Giving nature a helping hand

September 01, 2002

Paul Clinton

A one-year effort to bring glorious green canopies of kelp back to

the waters off Crystal Cove State Park has been showing solid

results, an environmental group said last week.

For more than a year, Orange County CoastKeeper, which operates

out of offices in Newport Beach, has been diligently adding baby kelp

plants attached to miniature one-inch strips of tile to the marine



Underwater divers with the group make the trip two to three times

a week to plant the kelp on reefs on the cove's ocean floor.

"Of everything we plant out there, about 80% doesn't make it,"

said Garry Brown, the executive director of the group. "We have to

keep going back and replanting and replanting to get a reef going."

What began as a pilot program in early 2000 at Little Corona Beach

has blossomed into a full-fledged planting effort to help reestablish

the lush kelp forests of the 1950s and '60s, Brown said.

Since that time, kelp plants have virtually disappeared off the

Newport Beach shoreline. The plants are harvested for shampoo,

ointments to treat psoriasis and other commercial products.

Now, the group has brought three canopies of kelp to the waters at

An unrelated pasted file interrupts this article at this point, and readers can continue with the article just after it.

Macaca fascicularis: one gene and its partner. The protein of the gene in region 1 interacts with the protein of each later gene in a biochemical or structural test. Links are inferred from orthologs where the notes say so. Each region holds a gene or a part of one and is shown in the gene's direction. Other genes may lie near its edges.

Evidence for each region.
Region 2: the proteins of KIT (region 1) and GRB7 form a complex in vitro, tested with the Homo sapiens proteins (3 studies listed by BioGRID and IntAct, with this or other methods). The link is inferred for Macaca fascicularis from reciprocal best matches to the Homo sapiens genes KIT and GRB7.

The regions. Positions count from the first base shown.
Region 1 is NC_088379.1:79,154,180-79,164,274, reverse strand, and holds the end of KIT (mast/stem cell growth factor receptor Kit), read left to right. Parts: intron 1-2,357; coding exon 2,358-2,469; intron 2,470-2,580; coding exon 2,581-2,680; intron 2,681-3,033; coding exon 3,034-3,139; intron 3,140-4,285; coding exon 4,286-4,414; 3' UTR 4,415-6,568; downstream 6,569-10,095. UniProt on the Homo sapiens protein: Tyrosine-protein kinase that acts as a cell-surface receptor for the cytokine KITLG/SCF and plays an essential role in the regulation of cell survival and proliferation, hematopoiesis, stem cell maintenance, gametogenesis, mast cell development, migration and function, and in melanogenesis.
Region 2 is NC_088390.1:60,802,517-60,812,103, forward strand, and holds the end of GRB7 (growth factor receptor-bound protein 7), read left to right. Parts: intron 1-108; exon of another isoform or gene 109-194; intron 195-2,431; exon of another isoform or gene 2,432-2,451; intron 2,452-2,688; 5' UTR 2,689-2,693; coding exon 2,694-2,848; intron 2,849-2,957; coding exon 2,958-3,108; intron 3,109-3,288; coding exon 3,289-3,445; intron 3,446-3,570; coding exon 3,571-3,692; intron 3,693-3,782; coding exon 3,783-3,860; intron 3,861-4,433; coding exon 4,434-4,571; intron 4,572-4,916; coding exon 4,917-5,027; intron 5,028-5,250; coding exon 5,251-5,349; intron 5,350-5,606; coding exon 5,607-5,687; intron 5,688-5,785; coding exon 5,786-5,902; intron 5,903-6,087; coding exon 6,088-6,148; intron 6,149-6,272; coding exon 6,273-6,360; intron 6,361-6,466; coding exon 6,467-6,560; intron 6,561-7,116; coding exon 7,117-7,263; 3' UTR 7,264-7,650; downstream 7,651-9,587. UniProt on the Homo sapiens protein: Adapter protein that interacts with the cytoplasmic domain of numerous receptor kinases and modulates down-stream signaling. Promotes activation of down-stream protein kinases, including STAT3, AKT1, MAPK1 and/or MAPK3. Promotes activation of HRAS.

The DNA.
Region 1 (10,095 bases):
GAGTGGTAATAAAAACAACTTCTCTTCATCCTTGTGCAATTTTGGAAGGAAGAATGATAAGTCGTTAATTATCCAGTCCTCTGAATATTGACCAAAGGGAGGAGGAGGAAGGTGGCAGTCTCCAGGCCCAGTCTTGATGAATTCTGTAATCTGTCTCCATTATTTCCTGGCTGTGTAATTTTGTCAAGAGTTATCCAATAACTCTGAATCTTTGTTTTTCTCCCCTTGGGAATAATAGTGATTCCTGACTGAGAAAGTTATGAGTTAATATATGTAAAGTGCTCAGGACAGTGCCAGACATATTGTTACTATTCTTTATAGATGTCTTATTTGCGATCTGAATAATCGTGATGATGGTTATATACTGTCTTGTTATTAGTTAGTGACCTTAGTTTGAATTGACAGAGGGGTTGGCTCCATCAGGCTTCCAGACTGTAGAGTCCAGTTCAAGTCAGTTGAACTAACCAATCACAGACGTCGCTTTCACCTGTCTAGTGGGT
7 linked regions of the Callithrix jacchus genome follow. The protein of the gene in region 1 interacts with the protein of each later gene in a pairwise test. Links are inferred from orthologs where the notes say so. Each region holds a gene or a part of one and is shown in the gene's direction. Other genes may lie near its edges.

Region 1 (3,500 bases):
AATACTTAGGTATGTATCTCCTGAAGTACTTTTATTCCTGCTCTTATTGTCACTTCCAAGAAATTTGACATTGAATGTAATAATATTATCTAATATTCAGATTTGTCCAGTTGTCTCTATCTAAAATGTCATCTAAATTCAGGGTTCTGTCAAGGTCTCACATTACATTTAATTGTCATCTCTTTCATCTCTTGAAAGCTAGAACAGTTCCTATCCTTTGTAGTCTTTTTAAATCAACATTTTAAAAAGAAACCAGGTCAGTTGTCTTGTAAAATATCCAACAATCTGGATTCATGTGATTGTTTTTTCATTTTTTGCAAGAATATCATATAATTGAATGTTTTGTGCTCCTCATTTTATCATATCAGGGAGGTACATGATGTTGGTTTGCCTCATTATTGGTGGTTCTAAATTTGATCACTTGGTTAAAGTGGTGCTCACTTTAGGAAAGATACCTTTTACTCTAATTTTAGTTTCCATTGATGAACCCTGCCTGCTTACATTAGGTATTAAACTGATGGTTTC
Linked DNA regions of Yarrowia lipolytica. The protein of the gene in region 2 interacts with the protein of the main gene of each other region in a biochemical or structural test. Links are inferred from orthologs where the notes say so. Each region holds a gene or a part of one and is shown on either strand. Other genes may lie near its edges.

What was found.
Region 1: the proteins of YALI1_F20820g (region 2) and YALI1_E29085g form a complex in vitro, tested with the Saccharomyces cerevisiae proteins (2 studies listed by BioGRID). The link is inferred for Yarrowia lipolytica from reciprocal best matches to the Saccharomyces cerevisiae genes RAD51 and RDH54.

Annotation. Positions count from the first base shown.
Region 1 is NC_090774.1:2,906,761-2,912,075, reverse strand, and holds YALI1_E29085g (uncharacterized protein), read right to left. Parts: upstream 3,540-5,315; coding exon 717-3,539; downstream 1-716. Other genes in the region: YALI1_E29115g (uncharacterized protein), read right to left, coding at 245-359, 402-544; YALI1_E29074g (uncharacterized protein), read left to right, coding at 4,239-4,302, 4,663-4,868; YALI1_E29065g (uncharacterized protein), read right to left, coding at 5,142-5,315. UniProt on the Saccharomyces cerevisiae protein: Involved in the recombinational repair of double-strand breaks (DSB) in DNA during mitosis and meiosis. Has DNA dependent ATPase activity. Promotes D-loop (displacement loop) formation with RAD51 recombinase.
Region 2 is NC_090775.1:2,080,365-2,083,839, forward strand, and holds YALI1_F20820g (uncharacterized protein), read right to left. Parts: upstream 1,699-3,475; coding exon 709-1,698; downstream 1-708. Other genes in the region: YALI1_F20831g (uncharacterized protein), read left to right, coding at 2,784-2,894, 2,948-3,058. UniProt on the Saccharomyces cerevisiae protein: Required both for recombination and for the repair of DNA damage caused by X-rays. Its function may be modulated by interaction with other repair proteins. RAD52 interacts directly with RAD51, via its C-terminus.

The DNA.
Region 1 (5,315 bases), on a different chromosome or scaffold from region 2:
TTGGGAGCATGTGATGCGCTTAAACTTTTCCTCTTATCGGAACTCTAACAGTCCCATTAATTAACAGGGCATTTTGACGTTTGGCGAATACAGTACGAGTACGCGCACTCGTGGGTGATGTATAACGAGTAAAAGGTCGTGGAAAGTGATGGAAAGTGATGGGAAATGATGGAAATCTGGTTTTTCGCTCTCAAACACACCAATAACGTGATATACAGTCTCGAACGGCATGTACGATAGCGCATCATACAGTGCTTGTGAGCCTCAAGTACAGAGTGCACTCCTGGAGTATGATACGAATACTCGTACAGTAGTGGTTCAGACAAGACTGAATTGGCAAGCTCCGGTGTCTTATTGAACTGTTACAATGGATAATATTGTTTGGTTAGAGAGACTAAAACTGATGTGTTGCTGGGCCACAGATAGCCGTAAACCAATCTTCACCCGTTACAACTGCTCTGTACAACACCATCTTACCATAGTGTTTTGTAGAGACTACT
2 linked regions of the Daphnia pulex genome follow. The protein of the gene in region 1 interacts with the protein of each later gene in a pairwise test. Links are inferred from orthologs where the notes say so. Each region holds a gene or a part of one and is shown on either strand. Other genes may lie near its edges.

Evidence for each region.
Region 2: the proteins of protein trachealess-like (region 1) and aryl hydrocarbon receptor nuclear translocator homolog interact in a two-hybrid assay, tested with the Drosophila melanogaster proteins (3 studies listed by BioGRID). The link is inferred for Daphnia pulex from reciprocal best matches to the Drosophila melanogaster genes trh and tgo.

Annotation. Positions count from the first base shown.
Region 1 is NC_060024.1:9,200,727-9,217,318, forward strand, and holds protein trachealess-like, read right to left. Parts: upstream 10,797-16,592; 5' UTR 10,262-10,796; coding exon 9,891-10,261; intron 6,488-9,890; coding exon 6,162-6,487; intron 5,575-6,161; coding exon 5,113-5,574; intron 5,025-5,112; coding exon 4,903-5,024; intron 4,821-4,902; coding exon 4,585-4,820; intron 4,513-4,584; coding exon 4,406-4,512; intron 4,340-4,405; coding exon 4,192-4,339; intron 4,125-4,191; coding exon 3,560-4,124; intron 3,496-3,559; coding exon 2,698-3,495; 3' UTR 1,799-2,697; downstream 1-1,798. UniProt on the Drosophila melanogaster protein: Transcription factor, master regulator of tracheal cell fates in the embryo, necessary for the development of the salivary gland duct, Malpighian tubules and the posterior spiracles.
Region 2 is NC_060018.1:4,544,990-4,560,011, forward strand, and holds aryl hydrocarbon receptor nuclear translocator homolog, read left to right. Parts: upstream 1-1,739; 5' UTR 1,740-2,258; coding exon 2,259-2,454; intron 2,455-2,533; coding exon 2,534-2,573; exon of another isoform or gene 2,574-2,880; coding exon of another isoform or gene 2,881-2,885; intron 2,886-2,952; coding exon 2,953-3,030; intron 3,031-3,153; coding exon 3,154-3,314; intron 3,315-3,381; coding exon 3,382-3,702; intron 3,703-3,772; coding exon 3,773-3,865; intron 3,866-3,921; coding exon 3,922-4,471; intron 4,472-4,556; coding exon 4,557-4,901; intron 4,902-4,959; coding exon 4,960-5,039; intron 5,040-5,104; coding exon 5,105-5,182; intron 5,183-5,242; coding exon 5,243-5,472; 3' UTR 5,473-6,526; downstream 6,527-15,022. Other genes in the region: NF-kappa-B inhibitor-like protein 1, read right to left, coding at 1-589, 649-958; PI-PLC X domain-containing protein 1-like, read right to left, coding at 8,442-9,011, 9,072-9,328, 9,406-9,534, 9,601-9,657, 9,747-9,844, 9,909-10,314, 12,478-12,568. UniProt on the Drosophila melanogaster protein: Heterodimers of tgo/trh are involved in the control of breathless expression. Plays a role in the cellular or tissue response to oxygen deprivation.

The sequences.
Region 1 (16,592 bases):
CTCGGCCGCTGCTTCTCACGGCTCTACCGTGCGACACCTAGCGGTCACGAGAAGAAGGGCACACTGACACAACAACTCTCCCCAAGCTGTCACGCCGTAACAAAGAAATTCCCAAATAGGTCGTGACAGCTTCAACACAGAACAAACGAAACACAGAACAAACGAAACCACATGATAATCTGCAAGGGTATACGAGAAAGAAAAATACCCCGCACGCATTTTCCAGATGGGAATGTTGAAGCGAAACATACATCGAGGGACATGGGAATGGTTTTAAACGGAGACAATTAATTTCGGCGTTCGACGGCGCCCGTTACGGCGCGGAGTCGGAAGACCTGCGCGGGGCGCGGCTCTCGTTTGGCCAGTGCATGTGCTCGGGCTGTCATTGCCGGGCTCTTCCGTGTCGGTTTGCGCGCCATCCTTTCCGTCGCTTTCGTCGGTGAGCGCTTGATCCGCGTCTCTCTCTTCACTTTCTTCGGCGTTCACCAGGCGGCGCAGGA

Crystal Cove, Brown said.

The National Oceanic and Atmospheric Administration handed the

statewide CoastKeeper group $600,000 for kelp reforestation for a

three-year time frame.

On Sept. 1, the group will begin the second year of that grant,

which must be matched with an equal amount from the group.

A marine biologist hired by the group incubates the tiny spores of

kelp in a lab at the Southern California Marine Institute on Terminal


Once they are attached to the strips of tile with latex rubber

bands, the baby kelp plants are grown at between 52-and 57-degree

heat to almost an inch tall. The group then calls on a handful of its

more than 300 volunteer scuba divers to place the kelp in the ocean.

Long strings of leafy kelp helps add a much more diverse

collection of sea life to the cove, Newport Beach Asst. City Manager

Dave Kiff said.

"It's terrific that CoastKeeper has stepped up to do it," Kiff

said. "Having the kelp there should allow for a much more diverse set

of species. It's giving nature a helping hand."

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